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What are your favourite assemblers, compilers, environments, interpreters for the good old ZX Spectrum?


locked by Sklivvz Feb 12 '15 at 16:39

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closed as primarily opinion-based by Sklivvz Feb 12 '15 at 16:38

Many good questions generate some degree of opinion based on expert experience, but answers to this question will tend to be almost entirely based on opinions, rather than facts, references, or specific expertise.If this question can be reworded to fit the rules in the help center, please edit the question.

People who are down voting are probably unaware that there are cross compiler environments for retro computers. To the uninitiated, this means there are Windows/Linux/Mac IDE's for programming for older systems. People are still making software for these older systems. – Daniel Auger Sep 16 '08 at 22:23

14 Answers 14

up vote 5 down vote accepted

I always used to use Roybot Assembler - which had you enter your program using the BASIC editor and REM statements. It comes with a decent debugger/disassembler that lets you single-step machine code too.

The Hisoft Gens and Mons assembler and disassembler (aka Devpak) are probably fairly popular.

For high-level compiling, the Mira Modula-2 compiler is very good.


Hisoft Gens and Mons assembler and disassembler for programming/debugging.

The Artist / The Art Studio for graphics:

The Music Box for sound:


Zeus assembler, was the best.

I'd add a couple of the Spectrum books in there if I could remember the names, still have them at home. One was The Complete Spectrum ROM Disassembly by Ian Logan and Frank O'Hara (ISBN 0 86161 116 0), which was commented and described as if it was the source, a fantastic piece of reverse engineering, including a suggested bug fix for the known ROM bugs. If only flash memory had been around in those days. I also memorised a tiny book called the Z80 Workshop Manual which was a great summary of the processor.

Z80 Workshop Manual is fantastic. Easy to read and still packed with useful informaiton. – Umber Ferrule Feb 3 '14 at 15:41

Just programming in BASIC, the commands are right there on those rubbery keys. Now if only PC's could have key-legends with while, case, switch etc. on them :-)


ZX ASM 3.0

It had the best user interface and good feature set compared to other assemblers at the end of the twentieth century.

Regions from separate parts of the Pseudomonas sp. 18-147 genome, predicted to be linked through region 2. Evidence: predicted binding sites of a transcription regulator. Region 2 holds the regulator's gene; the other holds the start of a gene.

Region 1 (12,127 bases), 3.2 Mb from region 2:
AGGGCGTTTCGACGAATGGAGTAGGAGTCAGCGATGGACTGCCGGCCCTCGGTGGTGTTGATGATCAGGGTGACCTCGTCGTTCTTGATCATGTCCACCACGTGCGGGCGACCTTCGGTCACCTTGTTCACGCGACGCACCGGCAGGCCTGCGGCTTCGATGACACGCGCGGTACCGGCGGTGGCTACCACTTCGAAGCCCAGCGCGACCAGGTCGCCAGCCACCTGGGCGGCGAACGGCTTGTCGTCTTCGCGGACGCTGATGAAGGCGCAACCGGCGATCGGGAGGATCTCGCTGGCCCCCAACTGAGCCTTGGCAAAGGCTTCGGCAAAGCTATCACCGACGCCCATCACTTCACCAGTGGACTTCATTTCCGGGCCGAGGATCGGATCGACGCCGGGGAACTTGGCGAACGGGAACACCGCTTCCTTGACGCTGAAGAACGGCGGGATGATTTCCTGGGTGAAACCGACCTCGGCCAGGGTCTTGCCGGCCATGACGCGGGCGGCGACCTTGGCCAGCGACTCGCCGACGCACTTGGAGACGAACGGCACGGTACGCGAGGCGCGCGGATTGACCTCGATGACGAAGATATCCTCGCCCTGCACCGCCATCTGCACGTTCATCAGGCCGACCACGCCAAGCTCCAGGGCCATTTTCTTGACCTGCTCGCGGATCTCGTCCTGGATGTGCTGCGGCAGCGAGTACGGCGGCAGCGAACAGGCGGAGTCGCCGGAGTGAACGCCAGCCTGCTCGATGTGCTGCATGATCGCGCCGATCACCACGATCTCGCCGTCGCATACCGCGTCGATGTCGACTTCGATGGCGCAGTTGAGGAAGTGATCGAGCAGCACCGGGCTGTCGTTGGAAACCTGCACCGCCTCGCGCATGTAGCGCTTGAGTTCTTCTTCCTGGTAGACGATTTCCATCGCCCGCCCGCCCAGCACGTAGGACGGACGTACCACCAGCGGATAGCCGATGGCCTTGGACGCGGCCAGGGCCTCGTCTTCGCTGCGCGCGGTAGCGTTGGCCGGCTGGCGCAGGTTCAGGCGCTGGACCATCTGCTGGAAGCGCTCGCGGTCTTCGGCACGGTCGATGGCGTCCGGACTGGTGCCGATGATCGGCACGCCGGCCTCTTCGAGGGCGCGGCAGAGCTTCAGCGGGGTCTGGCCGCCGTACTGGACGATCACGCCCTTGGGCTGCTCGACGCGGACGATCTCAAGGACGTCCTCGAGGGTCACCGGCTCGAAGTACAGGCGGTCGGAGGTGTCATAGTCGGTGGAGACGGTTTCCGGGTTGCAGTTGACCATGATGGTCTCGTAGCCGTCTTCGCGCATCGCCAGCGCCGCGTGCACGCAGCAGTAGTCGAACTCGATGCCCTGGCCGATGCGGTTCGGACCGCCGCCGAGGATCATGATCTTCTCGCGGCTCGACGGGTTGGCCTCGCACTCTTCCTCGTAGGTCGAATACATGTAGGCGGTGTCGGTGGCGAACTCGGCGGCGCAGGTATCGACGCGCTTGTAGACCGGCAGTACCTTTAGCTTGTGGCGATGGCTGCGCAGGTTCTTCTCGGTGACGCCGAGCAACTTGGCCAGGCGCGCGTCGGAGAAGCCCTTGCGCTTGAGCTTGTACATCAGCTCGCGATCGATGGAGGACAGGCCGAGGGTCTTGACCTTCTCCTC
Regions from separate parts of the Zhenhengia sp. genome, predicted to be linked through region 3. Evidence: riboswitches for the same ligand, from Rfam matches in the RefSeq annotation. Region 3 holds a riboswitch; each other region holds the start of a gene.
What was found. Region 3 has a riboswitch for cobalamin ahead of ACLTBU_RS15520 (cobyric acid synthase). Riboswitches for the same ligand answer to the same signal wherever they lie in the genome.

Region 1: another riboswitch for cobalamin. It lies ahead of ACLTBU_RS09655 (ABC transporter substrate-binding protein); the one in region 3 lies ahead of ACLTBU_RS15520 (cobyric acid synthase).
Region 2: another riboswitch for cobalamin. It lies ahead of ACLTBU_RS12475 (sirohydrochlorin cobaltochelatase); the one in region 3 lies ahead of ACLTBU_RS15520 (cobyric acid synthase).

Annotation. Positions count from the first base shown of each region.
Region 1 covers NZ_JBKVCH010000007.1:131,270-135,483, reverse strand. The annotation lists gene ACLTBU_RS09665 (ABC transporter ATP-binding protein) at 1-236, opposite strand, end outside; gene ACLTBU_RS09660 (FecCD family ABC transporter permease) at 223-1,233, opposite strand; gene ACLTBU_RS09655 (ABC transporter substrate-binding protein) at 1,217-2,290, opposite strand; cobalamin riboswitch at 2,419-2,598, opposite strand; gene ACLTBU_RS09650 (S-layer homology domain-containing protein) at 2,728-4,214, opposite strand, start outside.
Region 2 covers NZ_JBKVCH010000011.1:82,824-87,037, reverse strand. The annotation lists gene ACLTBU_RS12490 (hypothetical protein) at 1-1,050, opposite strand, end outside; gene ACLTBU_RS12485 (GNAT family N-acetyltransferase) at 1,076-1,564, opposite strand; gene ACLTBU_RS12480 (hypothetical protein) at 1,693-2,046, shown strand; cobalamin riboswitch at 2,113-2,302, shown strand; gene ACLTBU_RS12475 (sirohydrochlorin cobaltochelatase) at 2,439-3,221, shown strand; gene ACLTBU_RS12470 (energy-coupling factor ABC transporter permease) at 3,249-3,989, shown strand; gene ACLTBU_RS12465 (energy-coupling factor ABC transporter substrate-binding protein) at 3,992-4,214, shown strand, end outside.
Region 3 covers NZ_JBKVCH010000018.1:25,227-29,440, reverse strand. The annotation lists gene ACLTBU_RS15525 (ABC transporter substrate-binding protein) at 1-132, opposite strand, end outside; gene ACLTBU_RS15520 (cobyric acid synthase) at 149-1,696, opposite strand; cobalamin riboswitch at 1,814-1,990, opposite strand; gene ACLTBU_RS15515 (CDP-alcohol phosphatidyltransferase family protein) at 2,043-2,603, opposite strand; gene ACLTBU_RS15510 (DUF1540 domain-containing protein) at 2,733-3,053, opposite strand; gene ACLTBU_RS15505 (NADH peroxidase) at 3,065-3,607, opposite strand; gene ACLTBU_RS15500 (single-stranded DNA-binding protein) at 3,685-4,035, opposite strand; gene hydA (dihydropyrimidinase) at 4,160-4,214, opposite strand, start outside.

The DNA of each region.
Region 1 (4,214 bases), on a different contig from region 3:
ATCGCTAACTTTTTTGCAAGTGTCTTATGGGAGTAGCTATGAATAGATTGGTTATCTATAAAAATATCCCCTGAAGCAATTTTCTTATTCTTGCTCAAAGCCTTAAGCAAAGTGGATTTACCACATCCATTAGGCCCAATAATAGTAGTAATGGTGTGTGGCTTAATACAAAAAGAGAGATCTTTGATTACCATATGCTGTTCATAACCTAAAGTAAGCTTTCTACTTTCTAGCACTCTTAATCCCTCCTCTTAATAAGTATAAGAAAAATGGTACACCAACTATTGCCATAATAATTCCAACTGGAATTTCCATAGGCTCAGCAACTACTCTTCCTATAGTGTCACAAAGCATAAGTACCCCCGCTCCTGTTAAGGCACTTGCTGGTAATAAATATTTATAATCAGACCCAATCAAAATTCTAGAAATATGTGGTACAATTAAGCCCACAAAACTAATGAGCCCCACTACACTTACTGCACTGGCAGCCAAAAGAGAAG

Devpac (a blue cassette) comes to my mind, even after all these years.

Sure, it was #1. I don't miss the cassette loadings, though. Nice question!!! :D

I think I had v.3. It sure looked much more home-made than the this pic. But it worked and didn't have a single bug. Beat that, current software!!!


I used to type in hex-tables from a magazine and then a a short basic application to unpack the data into assembly code. I couldn't make heads nor tails of it for ages until I discovered I wasn't actually coding at all!

I then moved onto Z80 assembly on a College owned CP/M mini computer system. Programming the Speccy was never the same after that and I never went back!


BASin, TommyGun, ConTEXT and the Pasmo cross-compiler. Works great with the ZXSpin emulator too,,


For contemporary development, TommyGun is an excellent choice.

It has a built in assembler, map editor, graphics editor and other goodies. It also supports multiple 8-bit platforms.

It works well in conjunction with the excellent ZX Spin emulator for debugging.


ZX-Asm v3.1 + patched HiSoft-C v1.1 / figFORTH / BetaBasic 3.0


There are some good PC-based packages too. For Sinclair BASIC based development the excellent BASin package for Windows gives you a good syntax highlighter, runtime virtual machine, built-in editors for fonts and UDG's etc.


Assembler Prometheus from Proxima Software.

yep I used it too a lot :) even the Disc D40/D80 version and plus DEVASTACE onscreen disassembler – Spektre Feb 10 '14 at 12:00

Well outside of GEN80, HiSoft Pascal and Hisoft C were pretty impressive. Proper high level languages, way cool. Before I learnt Z80, and was frustrated by the speed of BASIC, I also loved MCODER, though more on the ZX81 than ZX Spectrum.


I'm using Z88DK, but I think also SDCC may be of interest.


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